Here's where the problem lies. While WWE couldn't anticipate or account for Reigns' injury, they didn't adapt to the changing landscape they created. Consider Daniel Bryan: the whole Yes! movement wasn't so much about Bryan himself, but served as the catalyst for fan agency. They were going to cheer for Bryan, non-stop, until WWE took notice and stopped trotting out the same stars seen for a decade in new variations of the same storyline.

From the SB Nation blog network: Cageside Seats' Royal Rumble recap

In pushing Rollins, Ambrose and Ziggler, fans were given the Bryan concept threefold. Young hungry athletes who were embraced and pushed. The timing was perfect with Bryan out, and instead of having one talented superstar WWE didn't think it could market as the face of the franchise, it created three more. It's unlikely creative saw Dean Ambrose having the impact he did, or that saving Survivor Series would push Dolph Ziggler into the stratosphere, but they created this problem. Either the powers that be could lean into their new-found stars, or stick to the plan -- they chose the latter.

That's why fans booed in Philadelphia Sunday night, and why "#CancelWWENetwork" began to trend without the fanfare or trumpeting of Michael Cole. It was a sign that for the second straight year the WWE would force fans to like something, rather than allowing them to feel like they had agency -- even if it was fool's gold.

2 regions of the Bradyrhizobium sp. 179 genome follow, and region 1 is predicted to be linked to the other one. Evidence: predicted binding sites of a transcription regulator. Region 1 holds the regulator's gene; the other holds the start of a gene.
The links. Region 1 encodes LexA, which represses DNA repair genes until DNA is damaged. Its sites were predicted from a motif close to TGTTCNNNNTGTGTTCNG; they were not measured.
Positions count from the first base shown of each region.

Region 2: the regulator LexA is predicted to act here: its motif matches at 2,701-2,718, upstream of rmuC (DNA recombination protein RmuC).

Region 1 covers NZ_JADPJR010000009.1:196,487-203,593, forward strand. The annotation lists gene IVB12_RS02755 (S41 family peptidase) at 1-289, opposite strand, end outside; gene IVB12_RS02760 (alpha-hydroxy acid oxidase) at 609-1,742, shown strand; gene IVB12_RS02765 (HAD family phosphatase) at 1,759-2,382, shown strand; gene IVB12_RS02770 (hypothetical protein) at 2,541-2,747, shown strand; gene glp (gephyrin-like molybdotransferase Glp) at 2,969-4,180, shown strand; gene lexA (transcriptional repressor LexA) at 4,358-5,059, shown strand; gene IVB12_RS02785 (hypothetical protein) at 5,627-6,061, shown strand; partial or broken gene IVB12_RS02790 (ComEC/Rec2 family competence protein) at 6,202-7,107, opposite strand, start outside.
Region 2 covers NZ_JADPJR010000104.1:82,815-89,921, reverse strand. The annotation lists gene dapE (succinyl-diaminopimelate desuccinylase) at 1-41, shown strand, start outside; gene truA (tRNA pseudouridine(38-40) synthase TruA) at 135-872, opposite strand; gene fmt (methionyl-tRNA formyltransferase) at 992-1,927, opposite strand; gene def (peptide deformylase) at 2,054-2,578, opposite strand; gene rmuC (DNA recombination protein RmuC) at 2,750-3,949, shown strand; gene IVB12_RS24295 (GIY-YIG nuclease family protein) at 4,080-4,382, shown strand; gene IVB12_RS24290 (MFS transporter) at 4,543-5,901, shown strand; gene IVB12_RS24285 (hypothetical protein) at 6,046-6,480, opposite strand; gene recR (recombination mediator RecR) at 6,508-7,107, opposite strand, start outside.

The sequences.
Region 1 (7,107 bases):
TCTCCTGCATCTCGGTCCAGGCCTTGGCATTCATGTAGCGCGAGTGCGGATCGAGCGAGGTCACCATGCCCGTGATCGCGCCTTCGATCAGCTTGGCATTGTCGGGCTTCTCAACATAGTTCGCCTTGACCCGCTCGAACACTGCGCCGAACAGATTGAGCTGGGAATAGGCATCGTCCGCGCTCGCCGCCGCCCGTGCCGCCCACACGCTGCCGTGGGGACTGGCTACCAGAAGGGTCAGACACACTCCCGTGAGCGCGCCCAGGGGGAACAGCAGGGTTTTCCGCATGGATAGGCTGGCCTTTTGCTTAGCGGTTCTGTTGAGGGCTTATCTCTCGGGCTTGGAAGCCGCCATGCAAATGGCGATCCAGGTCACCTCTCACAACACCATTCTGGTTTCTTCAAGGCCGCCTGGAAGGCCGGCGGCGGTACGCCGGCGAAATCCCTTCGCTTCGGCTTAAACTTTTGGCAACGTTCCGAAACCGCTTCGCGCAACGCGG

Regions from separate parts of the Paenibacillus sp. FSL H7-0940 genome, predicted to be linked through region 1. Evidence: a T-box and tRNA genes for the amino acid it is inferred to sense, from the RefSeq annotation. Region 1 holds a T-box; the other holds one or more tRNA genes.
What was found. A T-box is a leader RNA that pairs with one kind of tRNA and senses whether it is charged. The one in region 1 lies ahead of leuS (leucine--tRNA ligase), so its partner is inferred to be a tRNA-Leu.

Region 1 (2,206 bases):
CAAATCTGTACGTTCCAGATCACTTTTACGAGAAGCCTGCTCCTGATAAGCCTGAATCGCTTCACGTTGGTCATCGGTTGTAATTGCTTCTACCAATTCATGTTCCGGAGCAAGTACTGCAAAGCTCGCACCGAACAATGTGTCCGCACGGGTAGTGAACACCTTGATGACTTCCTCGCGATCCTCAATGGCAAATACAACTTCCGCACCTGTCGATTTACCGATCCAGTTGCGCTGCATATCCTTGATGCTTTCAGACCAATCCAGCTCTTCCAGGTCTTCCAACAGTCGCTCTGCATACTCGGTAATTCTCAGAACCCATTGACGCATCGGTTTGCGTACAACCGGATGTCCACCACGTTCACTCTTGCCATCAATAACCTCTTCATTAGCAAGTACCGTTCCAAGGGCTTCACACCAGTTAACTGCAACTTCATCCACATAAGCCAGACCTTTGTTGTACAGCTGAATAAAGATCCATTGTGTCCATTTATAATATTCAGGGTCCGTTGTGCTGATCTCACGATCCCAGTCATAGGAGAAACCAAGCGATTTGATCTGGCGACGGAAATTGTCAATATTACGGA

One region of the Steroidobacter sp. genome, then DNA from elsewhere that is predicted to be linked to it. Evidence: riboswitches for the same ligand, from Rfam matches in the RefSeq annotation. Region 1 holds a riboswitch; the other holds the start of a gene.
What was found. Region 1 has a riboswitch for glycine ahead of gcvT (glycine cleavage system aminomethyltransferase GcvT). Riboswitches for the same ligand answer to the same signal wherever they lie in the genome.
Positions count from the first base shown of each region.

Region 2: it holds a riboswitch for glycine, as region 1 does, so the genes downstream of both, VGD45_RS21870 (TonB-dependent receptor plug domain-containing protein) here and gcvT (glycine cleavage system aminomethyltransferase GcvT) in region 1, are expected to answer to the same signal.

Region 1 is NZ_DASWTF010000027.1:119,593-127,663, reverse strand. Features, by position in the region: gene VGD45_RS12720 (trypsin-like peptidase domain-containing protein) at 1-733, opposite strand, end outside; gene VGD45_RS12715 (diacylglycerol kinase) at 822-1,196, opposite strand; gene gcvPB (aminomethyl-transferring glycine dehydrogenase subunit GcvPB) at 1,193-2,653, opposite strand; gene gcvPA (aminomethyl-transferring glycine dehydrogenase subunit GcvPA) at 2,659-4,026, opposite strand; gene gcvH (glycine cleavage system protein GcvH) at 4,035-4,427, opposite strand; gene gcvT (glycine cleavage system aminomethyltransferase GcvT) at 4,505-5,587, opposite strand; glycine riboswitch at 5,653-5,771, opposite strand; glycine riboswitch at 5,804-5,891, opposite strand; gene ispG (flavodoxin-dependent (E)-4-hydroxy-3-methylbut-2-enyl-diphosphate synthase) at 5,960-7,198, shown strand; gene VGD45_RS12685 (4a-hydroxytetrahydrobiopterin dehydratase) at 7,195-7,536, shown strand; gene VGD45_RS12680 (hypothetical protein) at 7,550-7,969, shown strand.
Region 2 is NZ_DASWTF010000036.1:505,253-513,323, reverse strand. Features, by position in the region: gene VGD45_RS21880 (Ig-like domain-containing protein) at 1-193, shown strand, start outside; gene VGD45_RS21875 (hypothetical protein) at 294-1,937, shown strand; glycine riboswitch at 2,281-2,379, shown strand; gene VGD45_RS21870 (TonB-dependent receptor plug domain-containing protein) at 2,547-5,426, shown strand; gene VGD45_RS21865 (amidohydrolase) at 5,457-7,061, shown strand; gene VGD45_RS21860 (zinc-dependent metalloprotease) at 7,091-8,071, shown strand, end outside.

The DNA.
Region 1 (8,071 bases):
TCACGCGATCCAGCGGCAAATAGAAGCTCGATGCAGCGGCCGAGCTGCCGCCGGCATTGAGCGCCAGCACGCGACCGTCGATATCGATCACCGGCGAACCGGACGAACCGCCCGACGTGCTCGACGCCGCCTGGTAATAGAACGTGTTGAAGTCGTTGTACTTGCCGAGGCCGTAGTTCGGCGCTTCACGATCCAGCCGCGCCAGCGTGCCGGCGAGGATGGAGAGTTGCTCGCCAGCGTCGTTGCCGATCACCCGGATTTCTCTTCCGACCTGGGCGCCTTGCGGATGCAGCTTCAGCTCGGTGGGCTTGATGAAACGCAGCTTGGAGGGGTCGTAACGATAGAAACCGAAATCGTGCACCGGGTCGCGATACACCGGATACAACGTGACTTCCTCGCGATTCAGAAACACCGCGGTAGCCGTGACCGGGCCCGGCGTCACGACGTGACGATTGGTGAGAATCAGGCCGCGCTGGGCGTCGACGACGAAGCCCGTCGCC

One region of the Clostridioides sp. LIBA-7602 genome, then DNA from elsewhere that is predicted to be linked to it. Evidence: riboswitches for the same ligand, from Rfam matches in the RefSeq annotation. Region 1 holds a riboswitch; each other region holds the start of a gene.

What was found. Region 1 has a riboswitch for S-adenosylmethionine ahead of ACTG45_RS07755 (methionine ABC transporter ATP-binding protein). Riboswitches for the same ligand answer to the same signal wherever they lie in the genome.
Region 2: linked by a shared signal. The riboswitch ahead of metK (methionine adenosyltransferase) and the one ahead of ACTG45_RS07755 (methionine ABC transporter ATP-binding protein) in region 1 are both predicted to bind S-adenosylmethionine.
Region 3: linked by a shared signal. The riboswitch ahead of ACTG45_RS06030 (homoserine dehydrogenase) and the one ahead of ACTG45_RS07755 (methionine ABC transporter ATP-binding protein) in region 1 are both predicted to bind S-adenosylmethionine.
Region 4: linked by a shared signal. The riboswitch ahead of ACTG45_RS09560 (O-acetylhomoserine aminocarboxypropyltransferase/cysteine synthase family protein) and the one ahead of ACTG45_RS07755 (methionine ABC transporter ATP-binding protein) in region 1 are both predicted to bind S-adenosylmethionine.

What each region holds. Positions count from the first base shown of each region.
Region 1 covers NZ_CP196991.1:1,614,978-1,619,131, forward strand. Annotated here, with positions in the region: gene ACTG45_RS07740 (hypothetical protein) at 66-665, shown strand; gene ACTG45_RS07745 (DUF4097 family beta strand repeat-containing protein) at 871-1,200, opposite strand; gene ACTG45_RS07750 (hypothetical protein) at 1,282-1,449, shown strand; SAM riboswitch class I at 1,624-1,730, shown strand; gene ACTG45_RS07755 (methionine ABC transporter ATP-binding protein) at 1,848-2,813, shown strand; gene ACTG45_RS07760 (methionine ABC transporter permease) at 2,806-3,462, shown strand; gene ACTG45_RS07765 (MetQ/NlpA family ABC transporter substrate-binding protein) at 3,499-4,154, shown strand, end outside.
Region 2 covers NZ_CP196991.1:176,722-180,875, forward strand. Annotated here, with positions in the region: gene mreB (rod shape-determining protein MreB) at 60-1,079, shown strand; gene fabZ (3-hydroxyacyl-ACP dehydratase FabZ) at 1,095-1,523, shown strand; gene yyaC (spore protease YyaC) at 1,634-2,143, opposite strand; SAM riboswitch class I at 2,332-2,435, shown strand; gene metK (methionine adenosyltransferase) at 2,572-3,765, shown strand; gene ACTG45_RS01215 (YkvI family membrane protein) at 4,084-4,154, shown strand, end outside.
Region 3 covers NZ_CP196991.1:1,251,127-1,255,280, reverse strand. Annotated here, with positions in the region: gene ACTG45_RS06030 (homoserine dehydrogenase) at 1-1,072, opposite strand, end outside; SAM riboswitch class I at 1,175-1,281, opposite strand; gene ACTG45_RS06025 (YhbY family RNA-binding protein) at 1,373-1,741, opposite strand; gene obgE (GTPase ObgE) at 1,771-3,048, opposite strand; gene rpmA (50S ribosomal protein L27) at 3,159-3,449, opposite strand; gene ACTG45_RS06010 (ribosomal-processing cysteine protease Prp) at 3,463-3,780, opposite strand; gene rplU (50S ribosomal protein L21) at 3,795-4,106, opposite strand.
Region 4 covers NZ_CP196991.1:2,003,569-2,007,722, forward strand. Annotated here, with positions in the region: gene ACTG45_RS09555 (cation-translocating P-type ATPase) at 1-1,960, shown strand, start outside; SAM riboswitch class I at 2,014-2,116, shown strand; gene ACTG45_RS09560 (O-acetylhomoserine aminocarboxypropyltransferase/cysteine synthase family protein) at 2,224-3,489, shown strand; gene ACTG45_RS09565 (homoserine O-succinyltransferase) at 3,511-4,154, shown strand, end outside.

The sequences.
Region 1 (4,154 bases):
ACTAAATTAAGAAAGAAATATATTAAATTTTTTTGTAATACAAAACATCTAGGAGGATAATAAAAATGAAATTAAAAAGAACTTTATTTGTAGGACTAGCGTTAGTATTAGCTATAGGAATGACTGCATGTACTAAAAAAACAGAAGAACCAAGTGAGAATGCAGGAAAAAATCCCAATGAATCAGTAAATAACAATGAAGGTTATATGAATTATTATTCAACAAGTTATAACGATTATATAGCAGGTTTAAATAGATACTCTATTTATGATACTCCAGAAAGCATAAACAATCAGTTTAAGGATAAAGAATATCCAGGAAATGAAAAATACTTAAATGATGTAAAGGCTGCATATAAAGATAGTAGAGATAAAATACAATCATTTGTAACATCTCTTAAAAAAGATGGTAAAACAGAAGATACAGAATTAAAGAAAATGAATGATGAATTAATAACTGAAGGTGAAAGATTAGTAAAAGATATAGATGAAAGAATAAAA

Reigns went from loved to public enemy in 365 days. Not because of who he is, but who he isn't. Reigns was booed for what he represents, and that's a shame. The 29-year-old is talented enough that he can make an impact, and while he'll never have the charisma required to be John Cena or The Rock, he could definitely fill the roster's void left by The Undertaker and become the athletic big man whose actions speak louder than words. That evolution can happen, but not like this.

The result of the Royal Rumble leaves WWE at an impasse without an easy out. They hit the red button and utilize the nuclear option of making the main event Wrestlemania another triple threat match, but they were forced to hammer that button a year ago when Batista won (for some unknown reason). There's no easy out except the path less traveled, which involves breaking kayfabe and let Reigns have his CM Punk moment.

He could win back crowds by having a heartfelt discussion on how he belongs. Lean into the anger for simply being injured at the wrong time and reminding fans that they once loved him, but that won't happen. Instead creative will put him on TV with The Rock as much as possible in the next two months, hoping the People's Champ's reflected glory will be enough to put just enough light on Reigns that he can get over in March. It won't work, but they think it will.

Reigns will likely win the title at Wrestlemania, start an immediate feud with John Cena and drop the belt within months. Then he'll be required to make the long climb back up the ladder. Right now that seems like the only trajectory this missile can travel, and while it's not fair to Reigns, perhaps it really will be "best for business."